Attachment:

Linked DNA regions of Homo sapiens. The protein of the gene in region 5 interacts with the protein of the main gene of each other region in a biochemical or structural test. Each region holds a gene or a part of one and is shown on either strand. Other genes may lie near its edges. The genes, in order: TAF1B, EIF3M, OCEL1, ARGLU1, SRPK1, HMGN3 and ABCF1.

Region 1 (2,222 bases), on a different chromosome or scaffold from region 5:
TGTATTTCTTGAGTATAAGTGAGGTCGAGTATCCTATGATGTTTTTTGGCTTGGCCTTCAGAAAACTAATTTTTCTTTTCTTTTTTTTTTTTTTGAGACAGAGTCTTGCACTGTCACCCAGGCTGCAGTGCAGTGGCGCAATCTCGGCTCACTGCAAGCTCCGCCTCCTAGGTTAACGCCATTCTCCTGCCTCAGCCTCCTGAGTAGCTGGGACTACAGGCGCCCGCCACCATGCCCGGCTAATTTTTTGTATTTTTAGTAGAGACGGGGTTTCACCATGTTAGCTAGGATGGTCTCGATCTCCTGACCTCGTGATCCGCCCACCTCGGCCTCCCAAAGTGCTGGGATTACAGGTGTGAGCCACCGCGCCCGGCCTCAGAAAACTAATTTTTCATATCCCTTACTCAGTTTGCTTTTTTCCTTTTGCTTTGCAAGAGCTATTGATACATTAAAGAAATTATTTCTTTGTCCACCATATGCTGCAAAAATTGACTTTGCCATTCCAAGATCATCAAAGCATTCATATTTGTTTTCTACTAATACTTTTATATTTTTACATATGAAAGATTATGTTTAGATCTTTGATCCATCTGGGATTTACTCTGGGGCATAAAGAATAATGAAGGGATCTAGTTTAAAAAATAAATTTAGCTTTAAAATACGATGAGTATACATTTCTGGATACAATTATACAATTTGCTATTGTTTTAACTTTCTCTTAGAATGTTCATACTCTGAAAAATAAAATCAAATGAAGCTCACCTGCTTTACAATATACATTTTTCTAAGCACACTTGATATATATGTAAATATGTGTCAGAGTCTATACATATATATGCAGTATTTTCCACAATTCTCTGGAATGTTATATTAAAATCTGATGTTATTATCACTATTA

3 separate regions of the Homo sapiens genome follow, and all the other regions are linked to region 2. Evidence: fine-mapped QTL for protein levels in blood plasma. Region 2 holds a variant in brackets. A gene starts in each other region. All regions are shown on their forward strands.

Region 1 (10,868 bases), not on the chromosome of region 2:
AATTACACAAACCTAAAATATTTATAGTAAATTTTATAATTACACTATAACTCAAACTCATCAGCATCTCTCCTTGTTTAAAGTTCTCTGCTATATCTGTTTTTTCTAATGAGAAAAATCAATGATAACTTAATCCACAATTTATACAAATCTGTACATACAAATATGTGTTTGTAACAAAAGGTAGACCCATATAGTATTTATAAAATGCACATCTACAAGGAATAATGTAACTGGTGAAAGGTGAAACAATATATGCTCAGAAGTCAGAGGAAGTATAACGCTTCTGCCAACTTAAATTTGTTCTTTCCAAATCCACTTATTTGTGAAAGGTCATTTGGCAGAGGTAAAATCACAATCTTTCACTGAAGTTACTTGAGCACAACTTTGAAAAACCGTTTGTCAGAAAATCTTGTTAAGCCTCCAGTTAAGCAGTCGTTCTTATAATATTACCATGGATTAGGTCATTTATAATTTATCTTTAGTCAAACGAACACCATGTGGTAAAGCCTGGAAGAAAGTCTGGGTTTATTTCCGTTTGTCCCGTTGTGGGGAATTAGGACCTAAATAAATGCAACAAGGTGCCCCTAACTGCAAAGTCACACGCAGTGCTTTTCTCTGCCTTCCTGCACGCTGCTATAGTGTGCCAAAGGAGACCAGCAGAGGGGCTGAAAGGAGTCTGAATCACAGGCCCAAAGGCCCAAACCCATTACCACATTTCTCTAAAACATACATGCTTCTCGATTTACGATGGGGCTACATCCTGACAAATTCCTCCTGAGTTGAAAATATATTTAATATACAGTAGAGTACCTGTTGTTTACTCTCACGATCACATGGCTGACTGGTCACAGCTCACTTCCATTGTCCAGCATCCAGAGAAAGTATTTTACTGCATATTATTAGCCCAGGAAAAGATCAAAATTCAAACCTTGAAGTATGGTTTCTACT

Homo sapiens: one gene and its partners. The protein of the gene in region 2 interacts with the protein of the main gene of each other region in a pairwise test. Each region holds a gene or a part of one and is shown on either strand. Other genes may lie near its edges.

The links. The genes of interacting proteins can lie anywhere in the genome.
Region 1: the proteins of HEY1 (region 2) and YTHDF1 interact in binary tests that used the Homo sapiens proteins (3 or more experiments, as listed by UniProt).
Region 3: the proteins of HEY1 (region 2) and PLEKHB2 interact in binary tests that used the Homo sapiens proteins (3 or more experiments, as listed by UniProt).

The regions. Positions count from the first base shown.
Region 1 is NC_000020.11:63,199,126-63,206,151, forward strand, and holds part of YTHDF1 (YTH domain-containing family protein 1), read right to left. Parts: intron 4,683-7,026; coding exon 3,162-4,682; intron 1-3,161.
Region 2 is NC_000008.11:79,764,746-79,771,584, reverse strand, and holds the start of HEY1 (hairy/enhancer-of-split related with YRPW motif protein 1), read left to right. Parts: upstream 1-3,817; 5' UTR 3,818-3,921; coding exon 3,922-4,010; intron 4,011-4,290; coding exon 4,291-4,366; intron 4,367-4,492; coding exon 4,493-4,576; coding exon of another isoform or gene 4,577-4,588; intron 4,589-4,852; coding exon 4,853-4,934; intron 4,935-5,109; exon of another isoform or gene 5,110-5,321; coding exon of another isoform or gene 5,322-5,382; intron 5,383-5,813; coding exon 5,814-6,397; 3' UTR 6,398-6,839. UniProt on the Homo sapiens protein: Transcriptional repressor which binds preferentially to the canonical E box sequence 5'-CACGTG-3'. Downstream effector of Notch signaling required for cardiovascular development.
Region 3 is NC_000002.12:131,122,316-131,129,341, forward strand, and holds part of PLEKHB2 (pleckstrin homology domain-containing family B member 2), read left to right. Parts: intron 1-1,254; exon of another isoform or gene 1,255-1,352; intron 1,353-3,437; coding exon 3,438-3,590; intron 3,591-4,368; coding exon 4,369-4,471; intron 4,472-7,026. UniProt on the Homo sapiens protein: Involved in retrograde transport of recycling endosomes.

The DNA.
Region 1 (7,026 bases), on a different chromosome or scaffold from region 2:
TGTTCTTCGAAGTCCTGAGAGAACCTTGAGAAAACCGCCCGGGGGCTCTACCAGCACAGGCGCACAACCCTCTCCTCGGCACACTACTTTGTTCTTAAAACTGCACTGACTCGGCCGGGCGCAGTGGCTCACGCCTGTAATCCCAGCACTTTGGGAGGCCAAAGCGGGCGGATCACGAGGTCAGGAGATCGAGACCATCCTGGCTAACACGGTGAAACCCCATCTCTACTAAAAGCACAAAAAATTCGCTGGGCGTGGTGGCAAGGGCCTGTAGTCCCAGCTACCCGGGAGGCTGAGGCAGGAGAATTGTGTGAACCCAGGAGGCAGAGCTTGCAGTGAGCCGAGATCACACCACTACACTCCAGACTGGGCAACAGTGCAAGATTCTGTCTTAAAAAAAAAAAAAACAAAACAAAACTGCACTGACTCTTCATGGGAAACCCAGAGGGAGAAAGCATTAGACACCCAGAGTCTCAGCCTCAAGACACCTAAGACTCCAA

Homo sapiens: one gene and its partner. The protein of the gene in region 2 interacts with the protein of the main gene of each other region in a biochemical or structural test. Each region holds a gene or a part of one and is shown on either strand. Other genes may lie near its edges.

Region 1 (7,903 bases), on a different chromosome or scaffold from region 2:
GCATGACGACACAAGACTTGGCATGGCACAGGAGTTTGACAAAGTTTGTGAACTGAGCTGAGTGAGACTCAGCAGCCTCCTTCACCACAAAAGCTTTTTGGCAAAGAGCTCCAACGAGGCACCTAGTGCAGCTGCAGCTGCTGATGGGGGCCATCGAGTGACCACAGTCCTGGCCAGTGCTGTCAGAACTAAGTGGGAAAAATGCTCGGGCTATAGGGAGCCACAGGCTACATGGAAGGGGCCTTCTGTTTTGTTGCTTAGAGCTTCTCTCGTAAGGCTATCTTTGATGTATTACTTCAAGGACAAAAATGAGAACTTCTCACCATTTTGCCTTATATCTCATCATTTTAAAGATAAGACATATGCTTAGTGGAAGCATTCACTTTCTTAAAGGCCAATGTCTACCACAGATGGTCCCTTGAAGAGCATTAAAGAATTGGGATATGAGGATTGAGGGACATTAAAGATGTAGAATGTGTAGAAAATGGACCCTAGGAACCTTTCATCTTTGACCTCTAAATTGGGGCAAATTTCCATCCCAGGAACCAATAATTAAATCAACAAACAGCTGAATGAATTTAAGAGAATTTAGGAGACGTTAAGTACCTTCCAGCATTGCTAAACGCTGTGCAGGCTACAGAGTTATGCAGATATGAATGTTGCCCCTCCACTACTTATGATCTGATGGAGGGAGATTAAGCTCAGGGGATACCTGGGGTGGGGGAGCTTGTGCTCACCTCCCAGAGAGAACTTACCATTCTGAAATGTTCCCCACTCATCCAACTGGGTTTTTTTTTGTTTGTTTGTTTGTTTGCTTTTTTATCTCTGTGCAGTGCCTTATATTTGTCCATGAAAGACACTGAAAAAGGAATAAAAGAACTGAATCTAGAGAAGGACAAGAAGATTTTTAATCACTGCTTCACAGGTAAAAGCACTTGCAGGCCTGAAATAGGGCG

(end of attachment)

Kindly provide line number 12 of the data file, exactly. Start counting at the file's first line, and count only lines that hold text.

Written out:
Region 1 is NC_000020.11:63,199,126-63,206,151, forward strand, and holds part of YTHDF1 (YTH domain-containing family protein 1), read right to left. Parts: intron 4,683-7,026; coding exon 3,162-4,682; intron 1-3,161.